IN 2011, lots of African immigrants, who were being treated poorly as fruit pickers, came together to start their own farm owned by all the workers.
The group, which is called Barikama, is now working harder than ever to get fruit and vegetables delivered to Italians on lockdown.
In an interview with The Guardian, one of the co-founders of Barikama explained the situation.
“The demand is higher than ever because people can’t go out, we’re working twice as hard as we’ve ever done. Every day all day is just farming and deliveries. Every day we’re getting new orders and we won’t stop working because people need us. Yet even though it is very hard, to feel useful to people in this awful moment makes me very happy.”
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The group take turns to man the local market stalls, and share the profits they make with each other.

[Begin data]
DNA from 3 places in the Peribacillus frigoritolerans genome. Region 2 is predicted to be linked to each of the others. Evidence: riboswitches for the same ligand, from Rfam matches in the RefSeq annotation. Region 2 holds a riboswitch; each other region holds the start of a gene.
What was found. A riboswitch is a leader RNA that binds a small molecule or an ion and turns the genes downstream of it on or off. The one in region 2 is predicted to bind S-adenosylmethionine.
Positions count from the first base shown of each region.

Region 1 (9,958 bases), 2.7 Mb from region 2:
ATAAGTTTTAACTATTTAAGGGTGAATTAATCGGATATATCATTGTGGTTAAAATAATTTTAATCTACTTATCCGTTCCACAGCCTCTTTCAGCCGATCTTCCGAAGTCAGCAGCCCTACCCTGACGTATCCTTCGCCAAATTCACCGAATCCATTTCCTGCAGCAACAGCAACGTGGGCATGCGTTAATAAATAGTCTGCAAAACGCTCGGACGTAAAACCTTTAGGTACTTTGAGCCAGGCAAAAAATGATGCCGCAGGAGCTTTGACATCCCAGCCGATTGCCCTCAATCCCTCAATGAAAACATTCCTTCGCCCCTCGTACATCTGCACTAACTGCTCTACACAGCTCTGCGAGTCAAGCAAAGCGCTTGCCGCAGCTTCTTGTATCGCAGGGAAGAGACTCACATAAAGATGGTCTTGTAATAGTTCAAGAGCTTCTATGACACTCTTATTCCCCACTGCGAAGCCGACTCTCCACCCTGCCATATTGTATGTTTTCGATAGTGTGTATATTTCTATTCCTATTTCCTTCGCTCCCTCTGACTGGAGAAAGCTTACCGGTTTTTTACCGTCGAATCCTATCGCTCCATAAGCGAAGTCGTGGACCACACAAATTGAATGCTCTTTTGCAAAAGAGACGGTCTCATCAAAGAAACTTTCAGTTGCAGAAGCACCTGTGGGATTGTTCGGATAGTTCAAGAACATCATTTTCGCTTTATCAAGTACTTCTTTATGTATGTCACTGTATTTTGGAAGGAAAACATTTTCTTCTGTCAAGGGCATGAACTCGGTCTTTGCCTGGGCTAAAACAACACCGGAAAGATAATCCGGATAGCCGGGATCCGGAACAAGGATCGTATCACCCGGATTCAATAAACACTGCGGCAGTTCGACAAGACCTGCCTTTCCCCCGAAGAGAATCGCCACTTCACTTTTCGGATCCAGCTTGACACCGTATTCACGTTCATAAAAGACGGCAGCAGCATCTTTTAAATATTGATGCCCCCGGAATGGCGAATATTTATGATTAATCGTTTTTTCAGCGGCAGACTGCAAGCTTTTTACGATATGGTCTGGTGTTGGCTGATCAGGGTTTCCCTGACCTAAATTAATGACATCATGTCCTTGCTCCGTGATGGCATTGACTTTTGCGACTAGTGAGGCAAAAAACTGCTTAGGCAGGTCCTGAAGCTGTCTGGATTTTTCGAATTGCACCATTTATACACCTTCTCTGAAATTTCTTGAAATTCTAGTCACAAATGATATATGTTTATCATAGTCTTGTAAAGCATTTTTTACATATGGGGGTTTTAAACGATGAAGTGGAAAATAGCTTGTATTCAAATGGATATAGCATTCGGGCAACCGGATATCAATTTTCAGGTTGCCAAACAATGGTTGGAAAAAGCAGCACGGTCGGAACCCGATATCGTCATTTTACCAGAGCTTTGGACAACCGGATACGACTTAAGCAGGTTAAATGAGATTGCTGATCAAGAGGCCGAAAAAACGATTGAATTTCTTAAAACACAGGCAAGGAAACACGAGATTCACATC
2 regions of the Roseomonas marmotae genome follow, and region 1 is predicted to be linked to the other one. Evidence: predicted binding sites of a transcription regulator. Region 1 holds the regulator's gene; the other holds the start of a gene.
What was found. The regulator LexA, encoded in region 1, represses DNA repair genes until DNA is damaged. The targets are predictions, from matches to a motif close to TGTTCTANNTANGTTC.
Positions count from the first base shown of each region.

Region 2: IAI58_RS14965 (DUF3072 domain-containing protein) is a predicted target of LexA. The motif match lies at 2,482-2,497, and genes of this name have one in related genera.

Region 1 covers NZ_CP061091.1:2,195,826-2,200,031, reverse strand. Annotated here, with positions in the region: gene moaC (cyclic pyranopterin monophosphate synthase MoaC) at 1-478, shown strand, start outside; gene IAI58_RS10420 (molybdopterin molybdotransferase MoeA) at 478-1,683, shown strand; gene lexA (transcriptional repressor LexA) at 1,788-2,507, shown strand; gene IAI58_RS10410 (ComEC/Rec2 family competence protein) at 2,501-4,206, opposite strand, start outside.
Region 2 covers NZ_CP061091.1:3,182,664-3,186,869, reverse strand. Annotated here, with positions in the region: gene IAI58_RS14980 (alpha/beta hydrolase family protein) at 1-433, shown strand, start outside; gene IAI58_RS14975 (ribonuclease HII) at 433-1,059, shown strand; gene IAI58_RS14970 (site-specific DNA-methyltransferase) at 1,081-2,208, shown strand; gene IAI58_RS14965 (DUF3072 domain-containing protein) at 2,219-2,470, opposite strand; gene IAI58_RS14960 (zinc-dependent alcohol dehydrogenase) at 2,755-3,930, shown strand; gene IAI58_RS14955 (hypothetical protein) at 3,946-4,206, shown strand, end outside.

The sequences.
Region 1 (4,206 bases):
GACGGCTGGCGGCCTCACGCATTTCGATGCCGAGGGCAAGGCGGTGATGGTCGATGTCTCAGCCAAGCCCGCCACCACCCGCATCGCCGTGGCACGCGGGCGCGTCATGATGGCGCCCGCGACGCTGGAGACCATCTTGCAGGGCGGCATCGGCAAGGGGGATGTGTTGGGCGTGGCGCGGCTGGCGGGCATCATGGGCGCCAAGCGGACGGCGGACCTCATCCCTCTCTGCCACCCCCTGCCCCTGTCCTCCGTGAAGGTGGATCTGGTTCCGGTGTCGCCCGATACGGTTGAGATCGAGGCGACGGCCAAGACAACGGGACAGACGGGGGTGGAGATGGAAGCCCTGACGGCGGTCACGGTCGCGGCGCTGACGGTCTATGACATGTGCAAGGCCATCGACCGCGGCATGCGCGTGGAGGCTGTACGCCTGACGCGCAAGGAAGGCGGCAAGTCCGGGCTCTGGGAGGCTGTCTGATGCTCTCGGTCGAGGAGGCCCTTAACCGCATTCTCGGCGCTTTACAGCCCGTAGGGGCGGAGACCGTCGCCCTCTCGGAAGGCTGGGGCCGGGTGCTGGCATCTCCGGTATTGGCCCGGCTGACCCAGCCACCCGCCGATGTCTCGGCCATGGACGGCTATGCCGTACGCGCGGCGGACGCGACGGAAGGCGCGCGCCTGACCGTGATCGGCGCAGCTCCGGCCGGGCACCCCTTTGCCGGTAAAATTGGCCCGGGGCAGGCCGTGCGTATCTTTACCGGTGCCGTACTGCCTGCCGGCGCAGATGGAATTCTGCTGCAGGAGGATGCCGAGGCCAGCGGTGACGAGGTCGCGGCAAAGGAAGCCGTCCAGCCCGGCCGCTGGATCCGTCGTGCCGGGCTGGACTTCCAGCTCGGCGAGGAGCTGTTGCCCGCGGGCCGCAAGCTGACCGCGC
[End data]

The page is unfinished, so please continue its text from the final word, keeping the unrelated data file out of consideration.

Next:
“Barikama” means “strength” or “resistance” in the Malian dialect Bambara, and the group say that together they feel like they’re resisting against how they were poorly treated.
While they hope that their farm continues to grow and improve, today they’re just glad they can help.
“It’s a beautiful thing that we are helping feed the community in these terrible times.”